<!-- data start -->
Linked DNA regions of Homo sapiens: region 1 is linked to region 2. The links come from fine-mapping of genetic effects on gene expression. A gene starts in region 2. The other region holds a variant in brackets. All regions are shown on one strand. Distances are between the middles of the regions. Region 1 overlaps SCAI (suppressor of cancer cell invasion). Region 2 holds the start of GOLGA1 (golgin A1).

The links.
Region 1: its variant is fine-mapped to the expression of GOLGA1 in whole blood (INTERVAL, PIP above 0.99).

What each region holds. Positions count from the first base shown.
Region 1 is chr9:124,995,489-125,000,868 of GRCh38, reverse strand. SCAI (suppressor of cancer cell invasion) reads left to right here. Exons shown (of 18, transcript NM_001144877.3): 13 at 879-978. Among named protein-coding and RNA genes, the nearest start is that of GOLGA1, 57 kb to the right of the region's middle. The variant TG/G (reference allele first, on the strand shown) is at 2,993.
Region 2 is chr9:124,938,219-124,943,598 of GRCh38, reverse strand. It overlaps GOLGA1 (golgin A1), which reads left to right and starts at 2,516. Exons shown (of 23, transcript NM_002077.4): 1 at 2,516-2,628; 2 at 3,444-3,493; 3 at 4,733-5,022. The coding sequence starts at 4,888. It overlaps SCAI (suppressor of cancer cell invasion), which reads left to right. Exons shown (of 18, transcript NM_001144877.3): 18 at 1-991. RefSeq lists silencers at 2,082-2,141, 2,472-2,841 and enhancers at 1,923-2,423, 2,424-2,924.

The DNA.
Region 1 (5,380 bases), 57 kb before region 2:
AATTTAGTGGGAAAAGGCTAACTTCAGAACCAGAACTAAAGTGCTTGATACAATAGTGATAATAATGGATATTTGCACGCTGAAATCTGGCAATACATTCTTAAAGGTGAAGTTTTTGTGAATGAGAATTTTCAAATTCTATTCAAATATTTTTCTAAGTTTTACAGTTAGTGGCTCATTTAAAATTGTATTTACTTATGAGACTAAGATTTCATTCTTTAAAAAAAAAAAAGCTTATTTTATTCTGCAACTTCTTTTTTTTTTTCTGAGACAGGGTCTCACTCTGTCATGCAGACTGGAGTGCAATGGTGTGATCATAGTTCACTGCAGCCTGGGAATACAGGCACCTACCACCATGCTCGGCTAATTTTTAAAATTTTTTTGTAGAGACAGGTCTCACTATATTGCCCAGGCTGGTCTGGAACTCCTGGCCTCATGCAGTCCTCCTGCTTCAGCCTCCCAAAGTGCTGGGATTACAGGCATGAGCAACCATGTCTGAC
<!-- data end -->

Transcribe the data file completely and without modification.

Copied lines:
Linked DNA regions of Homo sapiens: region 1 is linked to region 2. The links come from fine-mapping of genetic effects on gene expression. A gene starts in region 2. The other region holds a variant in brackets. All regions are shown on one strand. Distances are between the middles of the regions. Region 1 overlaps SCAI (suppressor of cancer cell invasion). Region 2 holds the start of GOLGA1 (golgin A1).

The links.
Region 1: its variant is fine-mapped to the expression of GOLGA1 in whole blood (INTERVAL, PIP above 0.99).

What each region holds. Positions count from the first base shown.
Region 1 is chr9:124,995,489-125,000,868 of GRCh38, reverse strand. SCAI (suppressor of cancer cell invasion) reads left to right here. Exons shown (of 18, transcript NM_001144877.3): 13 at 879-978. Among named protein-coding and RNA genes, the nearest start is that of GOLGA1, 57 kb to the right of the region's middle. The variant TG/G (reference allele first, on the strand shown) is at 2,993.
Region 2 is chr9:124,938,219-124,943,598 of GRCh38, reverse strand. It overlaps GOLGA1 (golgin A1), which reads left to right and starts at 2,516. Exons shown (of 23, transcript NM_002077.4): 1 at 2,516-2,628; 2 at 3,444-3,493; 3 at 4,733-5,022. The coding sequence starts at 4,888. It overlaps SCAI (suppressor of cancer cell invasion), which reads left to right. Exons shown (of 18, transcript NM_001144877.3): 18 at 1-991. RefSeq lists silencers at 2,082-2,141, 2,472-2,841 and enhancers at 1,923-2,423, 2,424-2,924.

The DNA.
Region 1 (5,380 bases), 57 kb before region 2:
AATTTAGTGGGAAAAGGCTAACTTCAGAACCAGAACTAAAGTGCTTGATACAATAGTGATAATAATGGATATTTGCACGCTGAAATCTGGCAATACATTCTTAAAGGTGAAGTTTTTGTGAATGAGAATTTTCAAATTCTATTCAAATATTTTTCTAAGTTTTACAGTTAGTGGCTCATTTAAAATTGTATTTACTTATGAGACTAAGATTTCATTCTTTAAAAAAAAAAAAGCTTATTTTATTCTGCAACTTCTTTTTTTTTTTCTGAGACAGGGTCTCACTCTGTCATGCAGACTGGAGTGCAATGGTGTGATCATAGTTCACTGCAGCCTGGGAATACAGGCACCTACCACCATGCTCGGCTAATTTTTAAAATTTTTTTGTAGAGACAGGTCTCACTATATTGCCCAGGCTGGTCTGGAACTCCTGGCCTCATGCAGTCCTCCTGCTTCAGCCTCCCAAAGTGCTGGGATTACAGGCATGAGCAACCATGTCTGAC